To create an XGBoost model run the following. BEGIN DBMS_DATA_MINING.CREATE_MODEL ( model_name => 'BANKING_XGB_MODEL', mining_function => dbms_data_mining.classification, data_table_name => 'BANKING_72K', case_id_column_name => 'ID', target_column_name => 'TARGET', settings_table_name => 'BANKING_XGB_SETTINGS'); END;
That’s all nice and simple, as it should be, and the new model can be called in the same manner as any of the other in-database machine learning models using functions like PREDICTION, PREDICTION_PROBABILITY, etc.
One of the interesting things I found when experimenting with XGBoost was the time it took to create the completed model. Using the default settings the following table gives the time taken, in seconds to create the model.
As you can see it is VERY quick even for large data sets and gives greater predictive accuracy.
Updated: Changed 20c to Oracle 21c, as Oracle 20c Database never really existed 🙂
Oracle 21c Database comes with some new in-database Machine Learning algorithms.
The short name for one of these is called MSET or Multivariate State Estimation Technique. That’s the simple short name. The more complete name is Multivariate State Estimation Technique – Sequential Probability Ratio Test. That is a long name, and the reason is it consists of two algorithms. The first part looks at creating a model of the training data, and the second part looks at how new data is statistical different to the training data.
What are the use cases for this algorithm? This algorithm can be used for anomaly detection.
Anomaly Detection, using algorithms, is able identifying unexpected items or events in data that differ to the norm. It can be easy to perform some simple calculations and graphics to examine and present data to see if there are any patterns in the data set. When the data sets grow it is difficult for humans to identify anomalies and we need the help of algorithms.
The images shown here are easy to analyze to spot the anomalies and it can be relatively easy to build some automated processing to identify these. Most of these solutions can be considered AI (Artificial Intelligence) solutions as they mimic human behaviors to identify the anomalies, and these example don’t need deep learning, neural networks or anything like that.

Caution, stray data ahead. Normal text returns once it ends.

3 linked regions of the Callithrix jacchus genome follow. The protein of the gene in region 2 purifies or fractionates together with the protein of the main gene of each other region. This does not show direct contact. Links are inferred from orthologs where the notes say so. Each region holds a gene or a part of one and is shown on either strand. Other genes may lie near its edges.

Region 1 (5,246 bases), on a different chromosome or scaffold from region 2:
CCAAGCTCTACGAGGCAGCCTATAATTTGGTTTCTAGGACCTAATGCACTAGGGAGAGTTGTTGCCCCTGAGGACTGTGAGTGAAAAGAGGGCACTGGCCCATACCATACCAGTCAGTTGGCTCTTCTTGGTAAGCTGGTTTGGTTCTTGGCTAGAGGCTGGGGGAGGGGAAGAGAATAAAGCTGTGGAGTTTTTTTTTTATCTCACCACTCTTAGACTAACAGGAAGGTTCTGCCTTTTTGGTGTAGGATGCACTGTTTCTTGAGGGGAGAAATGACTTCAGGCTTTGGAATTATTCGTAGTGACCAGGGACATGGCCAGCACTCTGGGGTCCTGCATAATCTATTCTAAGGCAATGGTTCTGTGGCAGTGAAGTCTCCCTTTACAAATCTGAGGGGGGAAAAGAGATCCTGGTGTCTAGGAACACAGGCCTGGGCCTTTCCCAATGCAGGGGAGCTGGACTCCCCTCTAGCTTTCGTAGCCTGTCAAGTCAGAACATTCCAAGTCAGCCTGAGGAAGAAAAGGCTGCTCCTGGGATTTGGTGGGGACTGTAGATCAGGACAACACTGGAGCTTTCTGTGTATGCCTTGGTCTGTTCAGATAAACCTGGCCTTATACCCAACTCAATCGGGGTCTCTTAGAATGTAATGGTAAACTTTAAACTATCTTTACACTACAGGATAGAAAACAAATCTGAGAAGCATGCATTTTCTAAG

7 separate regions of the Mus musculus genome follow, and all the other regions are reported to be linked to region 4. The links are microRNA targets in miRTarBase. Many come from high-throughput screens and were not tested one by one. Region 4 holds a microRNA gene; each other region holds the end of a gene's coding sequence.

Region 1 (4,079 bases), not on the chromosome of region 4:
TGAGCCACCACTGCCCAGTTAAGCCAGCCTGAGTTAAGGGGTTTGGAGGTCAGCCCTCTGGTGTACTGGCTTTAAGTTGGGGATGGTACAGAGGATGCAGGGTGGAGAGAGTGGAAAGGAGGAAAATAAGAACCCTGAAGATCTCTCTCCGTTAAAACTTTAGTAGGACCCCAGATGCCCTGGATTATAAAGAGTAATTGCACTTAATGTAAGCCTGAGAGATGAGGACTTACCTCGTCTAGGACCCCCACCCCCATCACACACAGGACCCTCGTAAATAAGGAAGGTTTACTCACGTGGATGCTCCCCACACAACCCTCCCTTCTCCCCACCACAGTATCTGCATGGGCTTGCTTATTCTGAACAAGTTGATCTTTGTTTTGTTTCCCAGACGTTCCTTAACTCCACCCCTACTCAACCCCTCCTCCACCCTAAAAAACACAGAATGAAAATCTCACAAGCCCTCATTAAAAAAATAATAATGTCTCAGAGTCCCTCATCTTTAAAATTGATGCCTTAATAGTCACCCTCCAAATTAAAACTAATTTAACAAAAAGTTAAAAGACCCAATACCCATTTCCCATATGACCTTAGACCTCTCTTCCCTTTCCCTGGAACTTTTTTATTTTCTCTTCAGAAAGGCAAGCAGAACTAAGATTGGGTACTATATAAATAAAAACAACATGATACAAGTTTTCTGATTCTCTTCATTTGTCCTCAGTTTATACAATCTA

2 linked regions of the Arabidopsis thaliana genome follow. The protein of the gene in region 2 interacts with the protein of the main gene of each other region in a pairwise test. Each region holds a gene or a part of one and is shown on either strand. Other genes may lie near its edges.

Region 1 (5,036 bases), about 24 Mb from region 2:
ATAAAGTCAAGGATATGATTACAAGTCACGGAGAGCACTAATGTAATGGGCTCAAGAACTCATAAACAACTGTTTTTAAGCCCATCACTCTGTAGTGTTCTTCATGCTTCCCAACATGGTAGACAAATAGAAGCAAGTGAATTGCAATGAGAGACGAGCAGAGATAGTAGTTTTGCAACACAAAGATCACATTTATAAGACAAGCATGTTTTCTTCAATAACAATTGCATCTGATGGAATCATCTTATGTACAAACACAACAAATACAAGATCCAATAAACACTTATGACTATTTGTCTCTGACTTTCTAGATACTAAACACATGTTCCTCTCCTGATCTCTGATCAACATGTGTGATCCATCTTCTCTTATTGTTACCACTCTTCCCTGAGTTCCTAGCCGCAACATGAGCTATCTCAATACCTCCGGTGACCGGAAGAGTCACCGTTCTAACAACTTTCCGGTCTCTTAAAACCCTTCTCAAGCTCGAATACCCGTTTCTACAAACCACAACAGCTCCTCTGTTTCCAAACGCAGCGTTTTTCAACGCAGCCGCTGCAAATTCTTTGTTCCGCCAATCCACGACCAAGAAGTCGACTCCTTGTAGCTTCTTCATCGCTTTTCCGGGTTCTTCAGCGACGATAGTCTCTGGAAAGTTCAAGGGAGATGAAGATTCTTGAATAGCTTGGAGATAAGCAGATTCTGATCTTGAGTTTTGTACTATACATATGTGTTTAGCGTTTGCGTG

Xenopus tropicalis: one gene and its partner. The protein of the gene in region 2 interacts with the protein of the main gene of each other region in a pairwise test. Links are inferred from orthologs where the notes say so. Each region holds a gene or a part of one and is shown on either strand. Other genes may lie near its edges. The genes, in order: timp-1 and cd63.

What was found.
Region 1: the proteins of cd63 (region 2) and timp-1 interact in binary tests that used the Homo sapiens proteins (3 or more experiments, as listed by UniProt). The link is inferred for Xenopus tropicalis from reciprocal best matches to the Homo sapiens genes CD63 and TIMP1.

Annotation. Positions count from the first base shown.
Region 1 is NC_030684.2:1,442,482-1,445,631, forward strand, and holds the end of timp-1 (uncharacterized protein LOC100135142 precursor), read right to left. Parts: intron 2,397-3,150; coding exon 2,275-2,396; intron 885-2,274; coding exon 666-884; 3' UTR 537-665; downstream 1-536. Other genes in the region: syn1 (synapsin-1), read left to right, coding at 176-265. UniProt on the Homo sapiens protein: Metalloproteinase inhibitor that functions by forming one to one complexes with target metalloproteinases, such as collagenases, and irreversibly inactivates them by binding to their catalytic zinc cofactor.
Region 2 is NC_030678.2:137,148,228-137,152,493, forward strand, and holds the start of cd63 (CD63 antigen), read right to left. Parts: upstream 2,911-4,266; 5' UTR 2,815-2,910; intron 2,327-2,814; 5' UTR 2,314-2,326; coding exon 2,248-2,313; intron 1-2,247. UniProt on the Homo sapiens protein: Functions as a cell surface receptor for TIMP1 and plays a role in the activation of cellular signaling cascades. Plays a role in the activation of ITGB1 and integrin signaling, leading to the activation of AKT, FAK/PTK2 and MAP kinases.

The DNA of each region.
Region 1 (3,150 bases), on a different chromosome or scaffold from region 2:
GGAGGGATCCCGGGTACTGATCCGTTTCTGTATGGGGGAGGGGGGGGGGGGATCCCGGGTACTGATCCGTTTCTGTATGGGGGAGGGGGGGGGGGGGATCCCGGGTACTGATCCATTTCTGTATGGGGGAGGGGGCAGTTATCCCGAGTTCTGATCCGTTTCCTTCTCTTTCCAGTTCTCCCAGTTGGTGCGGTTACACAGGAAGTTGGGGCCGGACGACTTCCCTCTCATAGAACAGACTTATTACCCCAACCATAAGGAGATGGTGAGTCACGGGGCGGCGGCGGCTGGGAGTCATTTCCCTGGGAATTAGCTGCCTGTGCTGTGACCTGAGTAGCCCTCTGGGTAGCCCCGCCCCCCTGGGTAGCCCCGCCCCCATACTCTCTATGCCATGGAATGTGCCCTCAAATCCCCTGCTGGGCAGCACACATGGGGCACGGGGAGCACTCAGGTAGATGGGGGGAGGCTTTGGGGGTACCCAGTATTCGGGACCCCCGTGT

Other types of anomalies can be easily spotted in charts or graphics, such as the chart below.
There are many different algorithms available for anomaly detection, and the Oracle Database already has an algorithm called the One-Class Support Vector Machine. This is a variant of the main Support Vector Machine (SVD) algorithm, which maps or transforms the data, using a Kernel function, into space such that the data belonging to the class values are transformed by different amounts. This creates a Hyperplane between the mapped/transformed values and hopefully gives a large margin between the mapped/transformed points. This is what makes SVD very accurate, although it does have some scaling limitations. For a One-Class SVD, a similar process is followed. The aim is for anomalous data to be mapped differently to common or non-anomalous data, as shown in the following diagram.
Getting back to the MSET algorithm. Remember it is a 2-part algorithm abbreviated to MSET. The first part is a non-linear, nonparametric anomaly detection algorithm that calibrates the expected behavior of a system based on historical data from the normal sequence of monitored signals. Using data in time series format (DATE, Value) the training data set contains data consisting of “normal” behavior of the data. The algorithm creates a model to represent this “normal”/stationary data/behavior. The second part of the algorithm compares new or live data and calculates the differences between the estimated and actual signal values (residuals). It uses Sequential Probability Ratio Test (SPRT) calculations to determine whether any of the signals have become degraded. As you can imagine the creation of the training data set is vital and may consist of many iterations before determining the optimal training data set to use.